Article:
An account of the mother of all demos, written by Steven Johnson.
If only all thinkpieces on complexity in software development were written in such an entertaining style! (Although, admittedly, that would get very old very fast.)
A layman’s guide to thinking like the self-aware smol brained
The problem I’ve regularly encountered in my work is that I don’t get to do my job the way I think is best for both me and my employer or client. The employer, who isn’t the web development expert, almost always has a clear idea of what real web development is supposed to look like: Single-Page-Apps and React (or React-like frameworks).
An intimation that it wouldn’t be the right solution for this particular problem is taken as an admission of incompetence.
I’ve experienced this. And I think this observation is even more true when it comes to recruitment.
Web Push on iOS will change the “we need to build a native app” decision.
Push notifications are definitely not the sole reason to go native, but in my experience, it’s one of the first things clients ask for. They may very well be the thing that pushes your client over the edge and forces them, you and the entire project to accept the logic of the app store model.
I’m 100% convinced that working demo-to-demo is the secret formula to making successful creative products.
Good news and bad news…
The good news is that web notifications are coming to iOS—my number one wish!
The bad news is that it won’t happen until next year sometime.
A well-written evisceration of cryptobollocks signed by Bruce Scheier, Tim Bray, Molly White, Cory Doctorow, and more.
If you’re a concerned US computer scientist, technologist or developer, you’ve got till June 10th to add your signature before this is submitted to congress.
Broadly, these are websites which are still web pages, not web applications; they’re pages of essentially static information, personal websites, blogs, and so on, but they are slightly dynamic. They might have a style selector at the top of each page, causing a cookie to be set, and the server to serve a different stylesheet on every subsequent page load.
This rings sadly true to me:
Also, I never thought about “serverless” like this:
Recently we’ve seen the rise in popularity of AWS Lambda, a “functions as a service” provider. From my perspective this is literally a reinvention of CGI, except a) much more complicated for essentially the same functionality, b) with vendor lock-in, c) with a much more complex and bespoke deployment process which requires the use of special tools.
This is very convincing.
The technical challenge in blocking modern pop-ups is bigger than the pop-ups of the past decades. However, it’s long overdue that web browsers step up and act to protect their users’ interests. Pop-ups, pop-overs, interstitials, modal dialogs, whatever you want to call them! It’s time to ban them from the web again! At least immediately after a page load.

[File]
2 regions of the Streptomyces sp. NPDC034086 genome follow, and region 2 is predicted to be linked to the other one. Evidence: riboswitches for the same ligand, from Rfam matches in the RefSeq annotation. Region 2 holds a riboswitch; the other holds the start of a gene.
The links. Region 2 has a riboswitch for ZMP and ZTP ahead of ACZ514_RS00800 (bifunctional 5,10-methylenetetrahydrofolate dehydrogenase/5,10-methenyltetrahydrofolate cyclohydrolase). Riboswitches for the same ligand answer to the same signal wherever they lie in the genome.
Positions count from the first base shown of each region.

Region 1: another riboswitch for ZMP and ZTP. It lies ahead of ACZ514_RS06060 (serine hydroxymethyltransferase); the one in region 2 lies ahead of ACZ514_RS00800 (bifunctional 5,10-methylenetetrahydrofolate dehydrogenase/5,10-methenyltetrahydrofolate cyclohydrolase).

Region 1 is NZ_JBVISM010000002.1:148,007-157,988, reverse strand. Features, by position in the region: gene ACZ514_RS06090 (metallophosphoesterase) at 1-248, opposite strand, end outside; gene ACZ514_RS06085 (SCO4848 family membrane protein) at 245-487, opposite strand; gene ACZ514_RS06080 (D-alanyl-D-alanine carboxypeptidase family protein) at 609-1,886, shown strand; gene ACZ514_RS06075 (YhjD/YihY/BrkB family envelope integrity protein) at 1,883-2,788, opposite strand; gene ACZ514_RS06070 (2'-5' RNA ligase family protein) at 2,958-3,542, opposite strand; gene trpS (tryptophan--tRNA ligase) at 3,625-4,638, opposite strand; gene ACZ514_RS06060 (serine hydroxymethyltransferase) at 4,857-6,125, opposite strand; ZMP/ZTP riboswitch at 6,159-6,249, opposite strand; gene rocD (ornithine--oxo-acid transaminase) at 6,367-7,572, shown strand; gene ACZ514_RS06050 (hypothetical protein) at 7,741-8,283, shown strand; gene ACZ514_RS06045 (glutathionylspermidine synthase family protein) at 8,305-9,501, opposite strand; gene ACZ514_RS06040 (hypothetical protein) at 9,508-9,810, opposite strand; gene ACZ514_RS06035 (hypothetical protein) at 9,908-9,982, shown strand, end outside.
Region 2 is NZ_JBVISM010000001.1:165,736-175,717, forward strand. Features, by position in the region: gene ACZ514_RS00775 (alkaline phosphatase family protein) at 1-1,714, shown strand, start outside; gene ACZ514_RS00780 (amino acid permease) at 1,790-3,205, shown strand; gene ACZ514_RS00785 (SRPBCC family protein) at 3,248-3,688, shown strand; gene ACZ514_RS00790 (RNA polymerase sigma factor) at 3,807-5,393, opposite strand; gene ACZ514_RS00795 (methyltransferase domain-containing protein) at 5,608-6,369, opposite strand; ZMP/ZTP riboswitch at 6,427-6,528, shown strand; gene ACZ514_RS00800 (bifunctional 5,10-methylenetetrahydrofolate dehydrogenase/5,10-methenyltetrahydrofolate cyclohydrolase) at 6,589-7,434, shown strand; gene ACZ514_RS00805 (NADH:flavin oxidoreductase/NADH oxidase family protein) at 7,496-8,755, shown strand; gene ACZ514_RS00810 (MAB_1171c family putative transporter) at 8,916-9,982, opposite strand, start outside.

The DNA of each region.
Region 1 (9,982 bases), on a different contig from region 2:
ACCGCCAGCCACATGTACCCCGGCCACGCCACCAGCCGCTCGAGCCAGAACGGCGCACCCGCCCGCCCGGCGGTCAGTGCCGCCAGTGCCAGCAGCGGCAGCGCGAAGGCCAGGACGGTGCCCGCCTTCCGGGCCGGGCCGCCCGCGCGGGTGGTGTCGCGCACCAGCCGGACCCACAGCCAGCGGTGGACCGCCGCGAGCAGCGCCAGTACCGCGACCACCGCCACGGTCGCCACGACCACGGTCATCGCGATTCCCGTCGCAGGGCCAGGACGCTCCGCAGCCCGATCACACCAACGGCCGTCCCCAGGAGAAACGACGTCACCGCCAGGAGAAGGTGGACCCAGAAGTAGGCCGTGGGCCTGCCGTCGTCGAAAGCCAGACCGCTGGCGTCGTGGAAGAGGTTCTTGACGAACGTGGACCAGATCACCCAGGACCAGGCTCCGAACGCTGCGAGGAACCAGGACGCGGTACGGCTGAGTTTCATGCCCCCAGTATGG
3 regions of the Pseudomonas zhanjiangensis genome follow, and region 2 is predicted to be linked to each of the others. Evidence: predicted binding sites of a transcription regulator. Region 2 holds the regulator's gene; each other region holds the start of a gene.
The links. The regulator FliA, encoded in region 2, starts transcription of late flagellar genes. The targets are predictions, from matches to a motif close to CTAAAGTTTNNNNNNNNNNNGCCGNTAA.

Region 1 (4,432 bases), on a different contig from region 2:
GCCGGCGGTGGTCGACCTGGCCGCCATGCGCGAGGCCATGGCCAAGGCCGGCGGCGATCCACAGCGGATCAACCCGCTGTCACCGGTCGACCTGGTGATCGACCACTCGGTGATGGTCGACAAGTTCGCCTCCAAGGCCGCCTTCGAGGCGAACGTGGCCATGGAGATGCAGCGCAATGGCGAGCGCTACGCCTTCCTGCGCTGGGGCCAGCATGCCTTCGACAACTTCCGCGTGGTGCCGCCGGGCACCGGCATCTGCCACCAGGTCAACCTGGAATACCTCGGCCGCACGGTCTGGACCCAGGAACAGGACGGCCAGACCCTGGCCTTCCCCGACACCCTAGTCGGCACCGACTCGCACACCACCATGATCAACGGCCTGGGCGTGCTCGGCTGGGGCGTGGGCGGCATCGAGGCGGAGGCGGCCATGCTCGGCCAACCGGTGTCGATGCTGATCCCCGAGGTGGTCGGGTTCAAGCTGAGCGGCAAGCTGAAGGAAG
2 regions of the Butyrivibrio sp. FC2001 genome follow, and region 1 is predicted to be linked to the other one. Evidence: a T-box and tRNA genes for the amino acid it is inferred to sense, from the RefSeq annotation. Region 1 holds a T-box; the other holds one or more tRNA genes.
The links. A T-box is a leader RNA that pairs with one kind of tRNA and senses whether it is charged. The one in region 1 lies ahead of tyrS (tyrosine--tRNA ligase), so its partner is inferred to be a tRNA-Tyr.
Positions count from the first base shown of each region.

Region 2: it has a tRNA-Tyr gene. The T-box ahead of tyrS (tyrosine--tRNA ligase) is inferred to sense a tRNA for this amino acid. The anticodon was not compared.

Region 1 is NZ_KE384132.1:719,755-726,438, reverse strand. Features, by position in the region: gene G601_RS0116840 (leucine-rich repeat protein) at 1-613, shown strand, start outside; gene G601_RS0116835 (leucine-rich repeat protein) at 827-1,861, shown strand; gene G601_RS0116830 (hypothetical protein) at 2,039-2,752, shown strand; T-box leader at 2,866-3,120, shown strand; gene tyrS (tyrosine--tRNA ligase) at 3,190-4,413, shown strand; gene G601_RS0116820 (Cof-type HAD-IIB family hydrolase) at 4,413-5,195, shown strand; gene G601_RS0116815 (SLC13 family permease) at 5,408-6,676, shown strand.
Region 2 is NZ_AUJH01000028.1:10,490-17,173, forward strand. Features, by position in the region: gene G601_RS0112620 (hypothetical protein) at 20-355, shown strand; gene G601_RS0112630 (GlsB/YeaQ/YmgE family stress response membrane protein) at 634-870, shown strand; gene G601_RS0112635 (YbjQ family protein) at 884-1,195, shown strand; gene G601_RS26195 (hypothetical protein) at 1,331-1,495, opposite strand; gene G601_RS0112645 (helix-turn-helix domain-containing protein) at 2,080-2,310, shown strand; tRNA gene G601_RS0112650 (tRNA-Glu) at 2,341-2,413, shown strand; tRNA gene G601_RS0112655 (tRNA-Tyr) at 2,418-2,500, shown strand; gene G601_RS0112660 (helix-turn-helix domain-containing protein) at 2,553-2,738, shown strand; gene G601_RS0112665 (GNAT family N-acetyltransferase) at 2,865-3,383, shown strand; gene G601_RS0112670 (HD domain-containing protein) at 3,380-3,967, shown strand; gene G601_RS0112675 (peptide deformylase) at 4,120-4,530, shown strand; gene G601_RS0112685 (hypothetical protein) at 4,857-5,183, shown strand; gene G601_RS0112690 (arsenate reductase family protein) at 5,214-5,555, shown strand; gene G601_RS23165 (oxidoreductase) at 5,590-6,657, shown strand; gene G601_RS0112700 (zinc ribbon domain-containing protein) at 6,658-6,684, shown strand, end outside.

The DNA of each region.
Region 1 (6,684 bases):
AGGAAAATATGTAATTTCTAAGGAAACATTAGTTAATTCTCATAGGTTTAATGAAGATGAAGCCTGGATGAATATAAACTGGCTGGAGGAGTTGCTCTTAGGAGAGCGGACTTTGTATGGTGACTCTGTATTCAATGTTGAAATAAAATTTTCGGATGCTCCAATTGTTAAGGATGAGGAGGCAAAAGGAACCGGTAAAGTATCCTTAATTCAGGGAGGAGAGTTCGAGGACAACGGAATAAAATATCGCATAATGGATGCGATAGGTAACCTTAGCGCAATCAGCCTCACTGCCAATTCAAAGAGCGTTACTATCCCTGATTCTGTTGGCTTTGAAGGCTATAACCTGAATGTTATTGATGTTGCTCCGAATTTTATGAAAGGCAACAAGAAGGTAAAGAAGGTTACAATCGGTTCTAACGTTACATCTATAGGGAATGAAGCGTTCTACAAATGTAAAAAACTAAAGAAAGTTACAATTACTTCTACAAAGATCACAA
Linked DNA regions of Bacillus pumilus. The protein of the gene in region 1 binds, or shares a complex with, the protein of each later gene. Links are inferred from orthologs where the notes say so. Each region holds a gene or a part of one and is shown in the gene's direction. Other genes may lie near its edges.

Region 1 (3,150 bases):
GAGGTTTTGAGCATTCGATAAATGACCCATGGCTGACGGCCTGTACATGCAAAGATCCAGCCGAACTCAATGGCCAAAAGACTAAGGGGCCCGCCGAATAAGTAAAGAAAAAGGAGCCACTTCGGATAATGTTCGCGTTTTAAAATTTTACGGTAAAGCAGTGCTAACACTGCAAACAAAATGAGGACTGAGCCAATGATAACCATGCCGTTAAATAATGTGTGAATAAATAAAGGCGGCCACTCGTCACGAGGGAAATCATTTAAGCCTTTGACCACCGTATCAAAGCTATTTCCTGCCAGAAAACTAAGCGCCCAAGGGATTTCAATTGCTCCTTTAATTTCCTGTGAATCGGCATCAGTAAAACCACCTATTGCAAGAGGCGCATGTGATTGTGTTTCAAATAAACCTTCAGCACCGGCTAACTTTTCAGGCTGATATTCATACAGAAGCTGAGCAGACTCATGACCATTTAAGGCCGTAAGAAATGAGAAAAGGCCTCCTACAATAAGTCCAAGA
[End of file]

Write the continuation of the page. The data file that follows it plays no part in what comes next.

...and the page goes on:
Simply put, the popups asking people for consent whenever they land on a site are illegal.
A thoroughly researched look at what our baseline criteria should be for making websites today:
The baseline for web development in 2022 is:
- low-spec Android devices in terms of performance,
- Safari from two years before in terms of Web Standards,
- and 4G in terms of networks.
It’s somewhat damning to Safari to see it as a baseline browser, but with Internet Explorer out of the picture, something has to be the lowest common denominator. In this case, Safari is quite literally the new IE.
Any application that could be done on a blockchain could be better done on a centralized database. Except crime.
I’m not alone in believing in the fundamental technical uselessness of blockchains. There are tens of thousands of other people in the largest tech companies in the world that thanklessly push their organizations away from crypto adoption every day. The crypto asset bubble is perhaps the most divisive topic in tech of our era and possibly ever to exist in our field. It’s a scary but essential truth to realise that normal software engineers like us are an integral part of society’s immune system against the enormous moral hazard of technology-hyped asset bubbles metastasizing into systemic risk.
Even if you can somehow justify using tracking technologies (which don’t work reliably) to make general, statistical decisions (“fewer people open our emails when the subject contains the word ‘overdraft’!”), you can’t make individual decisions based on them. That’s just wrong.
This is a terrific and nuanced talk that packs a lot into less than twenty minutes.
(The secret sauce in transitional web apps is progressive enhancement.)
Want to take a deep dive into tiling images? Like, a really deep dive. Rob has you covered.
A nice little collection of very simple—and very lightweight—SVGs to use as background patterns.
Lara’s superb book on public speaking is now available in its entirity for free as a web book!
And a very beautiful web book it is too! All it needs is a service worker so it works offline.
…you would be forgiven if you saw an API where a feature went from green (supported) to red (unsupported) and you thought: is the browser being deprecated?
the onus is not on web developers to keep track of older features in danger of being deprecated. That’s on the browser makers. I sincerely hope we’re not expected to consult a site called canistilluse.com.
It’s weirdly gratifying to see a hastily-written sarcastic quip tuned into something real.